FYI, this item from the BBC discusses the presidential election in the
DR Congo with reference to two dominant lingua francas in the country,
Lingala and Swahili. Text below; there are photos and a small map on
the article's webpage. (Link seen on H-Swahili)...  DZO

Last Updated: Friday, 27 October 2006, 09:12 GMT 10:12 UK 
DR Congo's language divide
By Mark Doyle 
BBC News, DR Congo 

One important aspect of the Democratic Republic of Congo's post-war
election campaign which reaches its conclusion on Sunday is that the
country has been broadly split politically into language areas. 

In the first round of voting, when there were over 30 candidates,
there was a strong tendency for the incumbent President Joseph Kabila
to do well in the east, where the lingua franca is Swahili. 

His main rival in the run-off presidential contest, Jean-Pierre Bemba,
did well in the west, where most people speak Lingala. 

The United Nations mission has called on the two rivals to make public
appeals for calm among their supporters but tensions remain high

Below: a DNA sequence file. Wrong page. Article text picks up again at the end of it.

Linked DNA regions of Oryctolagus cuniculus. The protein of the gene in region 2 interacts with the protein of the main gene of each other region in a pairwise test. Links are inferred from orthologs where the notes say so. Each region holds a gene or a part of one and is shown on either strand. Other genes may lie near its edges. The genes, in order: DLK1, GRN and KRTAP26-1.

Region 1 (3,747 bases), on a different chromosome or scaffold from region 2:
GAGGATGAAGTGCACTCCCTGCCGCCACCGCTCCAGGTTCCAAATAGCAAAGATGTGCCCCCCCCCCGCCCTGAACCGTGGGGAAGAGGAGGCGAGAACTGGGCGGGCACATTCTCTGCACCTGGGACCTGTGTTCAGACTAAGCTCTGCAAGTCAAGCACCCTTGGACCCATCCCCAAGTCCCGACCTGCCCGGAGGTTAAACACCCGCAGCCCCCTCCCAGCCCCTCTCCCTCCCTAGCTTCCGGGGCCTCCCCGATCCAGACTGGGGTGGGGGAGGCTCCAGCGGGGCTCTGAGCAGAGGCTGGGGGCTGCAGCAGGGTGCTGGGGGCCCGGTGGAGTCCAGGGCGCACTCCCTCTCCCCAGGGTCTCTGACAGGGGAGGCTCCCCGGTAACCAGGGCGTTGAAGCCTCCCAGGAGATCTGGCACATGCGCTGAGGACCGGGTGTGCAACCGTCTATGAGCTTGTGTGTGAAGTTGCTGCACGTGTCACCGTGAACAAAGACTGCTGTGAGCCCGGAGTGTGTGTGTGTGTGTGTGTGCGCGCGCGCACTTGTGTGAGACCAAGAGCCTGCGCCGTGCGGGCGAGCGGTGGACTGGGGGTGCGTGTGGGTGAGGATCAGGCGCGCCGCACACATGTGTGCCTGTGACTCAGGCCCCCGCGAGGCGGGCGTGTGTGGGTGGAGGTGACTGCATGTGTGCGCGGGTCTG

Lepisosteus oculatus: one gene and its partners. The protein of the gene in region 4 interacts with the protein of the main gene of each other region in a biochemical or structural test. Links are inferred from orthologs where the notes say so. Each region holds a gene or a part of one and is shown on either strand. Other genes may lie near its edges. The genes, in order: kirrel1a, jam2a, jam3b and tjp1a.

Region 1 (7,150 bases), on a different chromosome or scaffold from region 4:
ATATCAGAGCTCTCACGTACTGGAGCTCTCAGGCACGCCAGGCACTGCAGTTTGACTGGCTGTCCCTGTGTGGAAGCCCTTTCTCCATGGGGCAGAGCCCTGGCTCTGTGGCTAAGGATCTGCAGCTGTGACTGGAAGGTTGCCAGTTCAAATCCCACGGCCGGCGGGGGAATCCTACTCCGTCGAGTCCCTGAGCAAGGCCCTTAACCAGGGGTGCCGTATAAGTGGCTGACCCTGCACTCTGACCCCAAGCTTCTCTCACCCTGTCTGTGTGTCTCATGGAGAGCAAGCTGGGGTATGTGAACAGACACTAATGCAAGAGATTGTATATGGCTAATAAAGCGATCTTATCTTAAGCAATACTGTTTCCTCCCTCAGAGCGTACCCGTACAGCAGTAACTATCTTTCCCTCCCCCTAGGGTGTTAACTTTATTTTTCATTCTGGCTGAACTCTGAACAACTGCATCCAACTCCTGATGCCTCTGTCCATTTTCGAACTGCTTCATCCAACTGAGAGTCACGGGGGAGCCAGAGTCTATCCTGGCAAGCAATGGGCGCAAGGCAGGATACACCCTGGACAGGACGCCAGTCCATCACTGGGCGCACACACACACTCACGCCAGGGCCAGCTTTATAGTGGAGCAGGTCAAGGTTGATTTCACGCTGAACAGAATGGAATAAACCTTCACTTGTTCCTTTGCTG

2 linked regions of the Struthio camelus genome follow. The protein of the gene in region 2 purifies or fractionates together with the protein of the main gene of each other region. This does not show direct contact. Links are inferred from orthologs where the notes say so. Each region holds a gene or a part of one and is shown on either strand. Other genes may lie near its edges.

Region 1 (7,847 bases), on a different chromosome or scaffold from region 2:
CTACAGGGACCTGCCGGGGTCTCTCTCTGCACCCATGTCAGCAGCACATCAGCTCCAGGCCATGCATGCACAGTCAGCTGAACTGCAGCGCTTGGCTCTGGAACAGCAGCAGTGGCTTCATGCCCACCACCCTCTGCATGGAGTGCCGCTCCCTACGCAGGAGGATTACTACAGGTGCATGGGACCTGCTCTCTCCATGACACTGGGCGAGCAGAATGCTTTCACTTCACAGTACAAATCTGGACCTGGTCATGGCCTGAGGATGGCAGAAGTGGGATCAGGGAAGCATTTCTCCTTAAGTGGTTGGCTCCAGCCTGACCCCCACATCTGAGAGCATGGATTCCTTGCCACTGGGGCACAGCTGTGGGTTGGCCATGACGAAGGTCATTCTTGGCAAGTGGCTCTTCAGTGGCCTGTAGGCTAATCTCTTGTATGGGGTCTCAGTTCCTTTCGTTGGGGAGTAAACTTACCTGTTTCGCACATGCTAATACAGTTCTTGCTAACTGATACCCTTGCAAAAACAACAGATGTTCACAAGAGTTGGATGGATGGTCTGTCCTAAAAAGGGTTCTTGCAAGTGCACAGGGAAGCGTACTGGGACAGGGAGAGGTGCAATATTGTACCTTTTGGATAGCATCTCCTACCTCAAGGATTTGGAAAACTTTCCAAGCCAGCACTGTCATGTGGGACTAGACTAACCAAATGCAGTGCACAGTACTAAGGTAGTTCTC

because the two belligerents during the war both still have loyal
armed forces. 

The voting division is partly an ethnic split, but not entirely. 


Swahili is spoken across many countries in east and southern Africa
and in DR Congo, it is spoken by many different tribes. 

Mr Kabila may have been popular in the east across tribal boundaries
because this is the part of the country which suffered most in the war
and he has successfully portrayed himself as the man who invited UN
troops in to help end the conflict. 

Mr Bemba, on the other hand, is popular in the capital, Kinshasa and
in his nearby home state of Equator. 

Both are places where the vast majority speak Lingala. 


The areas around the capital are now the key battleground for votes. 

Mr Kabila won more votes overall than Mr Bemba in the first round of
the elections, but did badly in Kinshasa. 

So, one of Mr Bemba's tactics is to aim for a higher turnout of voters
in the densely populated Lingala-speaking areas around Kinshasa. 

Mr Kabila, on the other hand, will try to hang on to his
Swahili-speaking vote and at the same time, try to reach out to
Lingala-speaking politicians in the hope that they can 

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